blocks to store the entire aboot image (currently about 90KB). If
   e2writeboot fails because of this, reformat the floppy and try again
   (e.g., with fdformat(1)). For example, the following steps install
   aboot on floppy disk assuming the floppy is in drive /dev/fd0:
# fdformat /dev/fd0
# mke2fs /dev/fd0
# e2writeboot /dev/fd0 bootlx
5.3. Harddisk Installation

   Since the e2writeboot command may fail on highly fragmented disks and
   since reformatting a harddisk is not without pain, it is generally
   safer to install aboot on a harddisk using the swriteboot command.
   swriteboot requires that the first few sectors are reserved for
   booting purposes. We suggest that the disk be partitioned such that
   the first partition starts at an offset of 2048 sectors. This leaves
   1MB of space for storing aboot. On a properly partitioned disk, it is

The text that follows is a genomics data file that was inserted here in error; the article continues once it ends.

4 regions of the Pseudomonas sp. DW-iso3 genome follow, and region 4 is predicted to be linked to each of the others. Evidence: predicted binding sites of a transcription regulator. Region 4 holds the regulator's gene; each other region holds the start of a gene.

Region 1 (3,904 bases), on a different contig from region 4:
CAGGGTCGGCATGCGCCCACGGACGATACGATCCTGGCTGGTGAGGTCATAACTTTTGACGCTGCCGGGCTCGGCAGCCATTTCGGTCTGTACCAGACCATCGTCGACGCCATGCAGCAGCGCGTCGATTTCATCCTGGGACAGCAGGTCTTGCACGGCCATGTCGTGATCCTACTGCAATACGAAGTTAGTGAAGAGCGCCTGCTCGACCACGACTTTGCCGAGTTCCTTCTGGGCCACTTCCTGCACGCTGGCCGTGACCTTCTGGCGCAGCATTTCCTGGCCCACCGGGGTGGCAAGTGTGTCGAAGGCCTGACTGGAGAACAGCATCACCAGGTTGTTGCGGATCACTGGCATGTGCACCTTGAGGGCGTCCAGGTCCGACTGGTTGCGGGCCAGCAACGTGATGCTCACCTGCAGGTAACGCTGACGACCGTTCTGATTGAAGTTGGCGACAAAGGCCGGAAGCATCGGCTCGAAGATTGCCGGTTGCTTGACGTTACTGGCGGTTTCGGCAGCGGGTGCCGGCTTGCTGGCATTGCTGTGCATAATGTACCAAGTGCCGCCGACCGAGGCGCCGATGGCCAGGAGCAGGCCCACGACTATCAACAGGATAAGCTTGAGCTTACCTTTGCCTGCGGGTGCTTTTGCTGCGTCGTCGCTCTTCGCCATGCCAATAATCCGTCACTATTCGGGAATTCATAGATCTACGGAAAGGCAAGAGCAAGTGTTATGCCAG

then possible to install aboot as follows (assuming the disk is
# swriteboot /dev/sda bootlx

   On systems where partition c in the entire disk it will be necessary
   to 'force' the write of aboot. In this case use the -f flag followed
   by the partition number (in the case of partition c this is 3):
# swriteboot /dev/sda bootlx -f3

   On a Jensen, you will want to leave some more space, since you need to
   write a kernel to this place, too---2MB should be sufficient when
   using compressed kernels. Use swriteboot as described in Section
   [38]Section 5.6 to write bootlx together with the Linux kernel.
5.4. CD-ROM Installation

   To make a CD-ROM bootable by SRM, simply build aboot as described
   above. Then, make sure that the bootlx file is present on the iso9660
   filesystem (e.g., copy bootlx to the directory that is the filesystem
   master, then run mkisofs on that directory). After that, all that
   remains to be done is to mark the filesystem as SRM bootable. This is